A discussion of trade usually considers links between continents, countries, provinces and states. These days, metropolitan areas are increasingly recognized as the main drivers of trade. The Brookings Institute recently released a ground-breaking study on trade among metropolitan areas with populations of at least 100,000 in Canada, the United States and Mexico, for 2010. The report includes a virtual interactive map and profile on Greater Montréal.
With $45.5 billion in trade for 2010, Greater Montréal ranks very highly and is one of the top trading partners of major US centres such as New York City, Boston, Chicago, Houston, Los Angeles and Seattle.
The study also reveals that trade in high technology sectors between Montréal and US metropolitan areas exceeds that with most Canadian cities. While the aeronautics industry — a true powerhouse of Montréal’s economy — provides the best example, the volume of trade in electronics, machinery and heavy equipment, pharmaceuticals and transportation equipment is also very high.
As service industries are not included in the study, certain key sectors of the Montréal economy are not taken into consideration. This is the case for information and communications technologies and financial services — areas in which Greater Montréal is a world leader. Metropolitan Montréal thus performs even better in the main North American trade corridors than the Brookings Institute study would indicate.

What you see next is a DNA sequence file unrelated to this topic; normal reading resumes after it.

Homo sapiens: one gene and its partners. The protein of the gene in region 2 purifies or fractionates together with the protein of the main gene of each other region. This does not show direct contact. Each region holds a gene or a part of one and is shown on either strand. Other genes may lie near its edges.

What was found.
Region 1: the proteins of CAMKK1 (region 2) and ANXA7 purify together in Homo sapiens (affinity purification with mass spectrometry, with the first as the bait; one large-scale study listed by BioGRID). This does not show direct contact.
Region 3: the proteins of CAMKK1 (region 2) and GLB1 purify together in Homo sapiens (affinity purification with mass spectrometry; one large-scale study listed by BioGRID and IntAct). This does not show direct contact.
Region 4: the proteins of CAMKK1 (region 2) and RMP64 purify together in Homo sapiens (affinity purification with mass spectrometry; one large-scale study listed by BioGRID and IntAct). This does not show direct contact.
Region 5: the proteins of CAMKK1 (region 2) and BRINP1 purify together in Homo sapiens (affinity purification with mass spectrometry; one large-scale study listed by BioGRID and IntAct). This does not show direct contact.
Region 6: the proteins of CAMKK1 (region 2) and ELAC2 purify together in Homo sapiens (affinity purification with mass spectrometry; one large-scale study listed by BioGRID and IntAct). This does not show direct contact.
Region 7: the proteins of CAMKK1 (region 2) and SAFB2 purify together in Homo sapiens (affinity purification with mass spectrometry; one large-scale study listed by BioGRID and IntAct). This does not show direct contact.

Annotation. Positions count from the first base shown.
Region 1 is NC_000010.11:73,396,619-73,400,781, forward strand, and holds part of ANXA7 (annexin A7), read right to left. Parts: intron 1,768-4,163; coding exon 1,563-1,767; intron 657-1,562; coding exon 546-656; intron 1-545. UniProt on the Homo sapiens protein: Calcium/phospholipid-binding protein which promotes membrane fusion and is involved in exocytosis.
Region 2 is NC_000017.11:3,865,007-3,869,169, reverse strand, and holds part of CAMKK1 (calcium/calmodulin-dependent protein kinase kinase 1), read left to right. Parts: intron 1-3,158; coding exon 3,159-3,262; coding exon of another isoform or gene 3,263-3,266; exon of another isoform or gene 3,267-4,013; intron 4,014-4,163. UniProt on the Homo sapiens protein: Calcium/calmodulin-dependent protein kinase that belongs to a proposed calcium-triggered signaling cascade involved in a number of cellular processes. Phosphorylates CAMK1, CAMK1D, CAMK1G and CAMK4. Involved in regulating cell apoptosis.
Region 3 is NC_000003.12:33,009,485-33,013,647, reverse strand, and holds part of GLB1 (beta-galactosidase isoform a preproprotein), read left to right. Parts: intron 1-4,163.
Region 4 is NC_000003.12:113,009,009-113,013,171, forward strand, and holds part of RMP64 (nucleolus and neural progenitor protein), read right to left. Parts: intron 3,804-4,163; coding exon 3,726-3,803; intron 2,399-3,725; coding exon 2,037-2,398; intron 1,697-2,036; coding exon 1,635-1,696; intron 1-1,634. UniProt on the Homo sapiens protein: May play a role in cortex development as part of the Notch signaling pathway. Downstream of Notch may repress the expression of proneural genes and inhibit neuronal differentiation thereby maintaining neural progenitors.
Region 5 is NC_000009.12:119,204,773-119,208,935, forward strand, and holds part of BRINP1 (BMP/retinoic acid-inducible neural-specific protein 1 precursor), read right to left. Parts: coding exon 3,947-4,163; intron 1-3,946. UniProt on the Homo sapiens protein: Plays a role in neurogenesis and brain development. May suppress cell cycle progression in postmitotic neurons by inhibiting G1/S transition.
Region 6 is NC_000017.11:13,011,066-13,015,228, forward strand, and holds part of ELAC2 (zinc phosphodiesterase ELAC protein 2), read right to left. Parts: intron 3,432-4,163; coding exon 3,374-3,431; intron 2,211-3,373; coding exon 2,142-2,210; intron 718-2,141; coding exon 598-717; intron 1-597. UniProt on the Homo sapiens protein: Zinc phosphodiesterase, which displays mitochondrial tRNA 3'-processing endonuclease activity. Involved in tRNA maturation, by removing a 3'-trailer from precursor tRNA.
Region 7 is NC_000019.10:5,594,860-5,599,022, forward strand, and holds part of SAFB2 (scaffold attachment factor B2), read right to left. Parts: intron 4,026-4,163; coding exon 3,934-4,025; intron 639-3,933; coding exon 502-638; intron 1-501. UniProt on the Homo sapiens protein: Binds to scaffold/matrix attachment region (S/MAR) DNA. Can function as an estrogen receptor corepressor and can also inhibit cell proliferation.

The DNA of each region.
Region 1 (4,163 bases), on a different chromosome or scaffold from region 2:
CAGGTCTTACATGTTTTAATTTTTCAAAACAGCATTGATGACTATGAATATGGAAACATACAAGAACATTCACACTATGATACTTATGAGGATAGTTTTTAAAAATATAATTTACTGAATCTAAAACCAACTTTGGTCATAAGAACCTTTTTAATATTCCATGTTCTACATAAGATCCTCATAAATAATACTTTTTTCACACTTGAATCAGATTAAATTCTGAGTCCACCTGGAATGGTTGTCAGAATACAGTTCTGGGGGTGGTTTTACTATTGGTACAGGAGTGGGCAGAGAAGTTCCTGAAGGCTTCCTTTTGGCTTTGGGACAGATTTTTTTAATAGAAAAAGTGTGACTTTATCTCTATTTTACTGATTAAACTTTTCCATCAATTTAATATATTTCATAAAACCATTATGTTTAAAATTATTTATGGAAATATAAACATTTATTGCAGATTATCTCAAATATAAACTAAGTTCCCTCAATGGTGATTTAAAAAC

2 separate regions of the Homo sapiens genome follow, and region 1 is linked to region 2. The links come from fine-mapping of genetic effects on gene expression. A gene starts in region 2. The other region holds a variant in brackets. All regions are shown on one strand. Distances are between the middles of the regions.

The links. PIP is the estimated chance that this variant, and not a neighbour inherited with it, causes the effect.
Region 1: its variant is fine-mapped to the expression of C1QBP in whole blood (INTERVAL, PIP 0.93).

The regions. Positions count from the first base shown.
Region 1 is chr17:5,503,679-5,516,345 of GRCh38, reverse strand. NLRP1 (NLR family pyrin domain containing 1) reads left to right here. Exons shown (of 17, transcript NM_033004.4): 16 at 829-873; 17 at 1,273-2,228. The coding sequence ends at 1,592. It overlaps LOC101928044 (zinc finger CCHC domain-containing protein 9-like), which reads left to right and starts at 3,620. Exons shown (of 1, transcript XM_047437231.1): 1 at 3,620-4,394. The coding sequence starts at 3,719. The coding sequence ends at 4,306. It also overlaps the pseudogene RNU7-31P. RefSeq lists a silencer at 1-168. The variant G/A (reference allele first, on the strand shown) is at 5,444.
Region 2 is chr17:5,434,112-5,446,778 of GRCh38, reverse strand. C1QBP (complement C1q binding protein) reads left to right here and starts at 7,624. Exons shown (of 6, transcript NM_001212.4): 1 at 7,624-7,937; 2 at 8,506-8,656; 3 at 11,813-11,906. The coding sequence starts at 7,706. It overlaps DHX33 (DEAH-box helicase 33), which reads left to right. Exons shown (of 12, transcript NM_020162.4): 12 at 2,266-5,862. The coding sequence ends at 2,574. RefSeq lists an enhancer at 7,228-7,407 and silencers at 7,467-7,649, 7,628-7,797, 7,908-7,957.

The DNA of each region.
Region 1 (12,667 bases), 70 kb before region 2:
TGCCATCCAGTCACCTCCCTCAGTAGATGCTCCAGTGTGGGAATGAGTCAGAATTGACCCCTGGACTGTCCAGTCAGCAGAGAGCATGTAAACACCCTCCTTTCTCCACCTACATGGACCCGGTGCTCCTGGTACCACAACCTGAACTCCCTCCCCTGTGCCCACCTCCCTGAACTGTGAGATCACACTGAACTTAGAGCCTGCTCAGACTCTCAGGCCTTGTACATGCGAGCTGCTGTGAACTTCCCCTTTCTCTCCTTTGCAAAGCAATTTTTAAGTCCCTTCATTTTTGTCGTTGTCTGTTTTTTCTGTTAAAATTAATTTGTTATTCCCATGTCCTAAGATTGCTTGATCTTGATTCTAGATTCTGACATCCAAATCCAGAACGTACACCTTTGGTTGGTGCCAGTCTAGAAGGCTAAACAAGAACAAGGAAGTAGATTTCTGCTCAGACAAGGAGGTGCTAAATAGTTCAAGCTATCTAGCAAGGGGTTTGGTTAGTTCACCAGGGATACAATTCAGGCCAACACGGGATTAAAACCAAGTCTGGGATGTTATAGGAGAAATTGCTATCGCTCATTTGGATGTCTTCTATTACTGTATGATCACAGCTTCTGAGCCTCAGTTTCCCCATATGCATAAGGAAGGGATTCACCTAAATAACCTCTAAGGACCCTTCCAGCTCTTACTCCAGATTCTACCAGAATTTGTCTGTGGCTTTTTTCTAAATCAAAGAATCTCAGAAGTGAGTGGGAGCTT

For Greater Montréal, this tool enables us to identify US agglomerations and industries in which Québec-based industries have a high profile, and to refine prospecting targets to attract new US investors to Montréal.
A note about methodology:
• Based on existing data on merchandise trade in North America, trade flow estimates in US dollars for 2010 are based on three elements: 1) the database identifying the origin and destination of traded goods; 2) border crossings; and 3) import and export estimates for each US metropolitan area.